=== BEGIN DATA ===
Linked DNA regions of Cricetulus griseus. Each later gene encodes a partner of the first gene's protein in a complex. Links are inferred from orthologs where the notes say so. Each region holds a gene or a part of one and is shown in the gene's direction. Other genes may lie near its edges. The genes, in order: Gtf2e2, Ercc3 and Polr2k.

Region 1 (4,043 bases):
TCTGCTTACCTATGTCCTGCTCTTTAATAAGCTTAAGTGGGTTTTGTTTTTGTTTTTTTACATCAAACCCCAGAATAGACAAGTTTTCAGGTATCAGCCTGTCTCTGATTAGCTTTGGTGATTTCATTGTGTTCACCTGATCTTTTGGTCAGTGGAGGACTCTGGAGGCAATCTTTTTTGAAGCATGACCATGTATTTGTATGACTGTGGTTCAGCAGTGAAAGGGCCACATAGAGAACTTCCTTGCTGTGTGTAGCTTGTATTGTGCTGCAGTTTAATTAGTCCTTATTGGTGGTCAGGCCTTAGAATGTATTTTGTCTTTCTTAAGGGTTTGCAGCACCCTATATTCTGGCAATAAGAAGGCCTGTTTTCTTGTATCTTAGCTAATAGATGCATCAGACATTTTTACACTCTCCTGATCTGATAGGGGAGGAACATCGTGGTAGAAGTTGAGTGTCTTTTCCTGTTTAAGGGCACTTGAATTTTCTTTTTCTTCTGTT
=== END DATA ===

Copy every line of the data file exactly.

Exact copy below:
Linked DNA regions of Cricetulus griseus. Each later gene encodes a partner of the first gene's protein in a complex. Links are inferred from orthologs where the notes say so. Each region holds a gene or a part of one and is shown in the gene's direction. Other genes may lie near its edges. The genes, in order: Gtf2e2, Ercc3 and Polr2k.

Region 1 (4,043 bases):
TCTGCTTACCTATGTCCTGCTCTTTAATAAGCTTAAGTGGGTTTTGTTTTTGTTTTTTTACATCAAACCCCAGAATAGACAAGTTTTCAGGTATCAGCCTGTCTCTGATTAGCTTTGGTGATTTCATTGTGTTCACCTGATCTTTTGGTCAGTGGAGGACTCTGGAGGCAATCTTTTTTGAAGCATGACCATGTATTTGTATGACTGTGGTTCAGCAGTGAAAGGGCCACATAGAGAACTTCCTTGCTGTGTGTAGCTTGTATTGTGCTGCAGTTTAATTAGTCCTTATTGGTGGTCAGGCCTTAGAATGTATTTTGTCTTTCTTAAGGGTTTGCAGCACCCTATATTCTGGCAATAAGAAGGCCTGTTTTCTTGTATCTTAGCTAATAGATGCATCAGACATTTTTACACTCTCCTGATCTGATAGGGGAGGAACATCGTGGTAGAAGTTGAGTGTCTTTTCCTGTTTAAGGGCACTTGAATTTTCTTTTTCTTCTGTT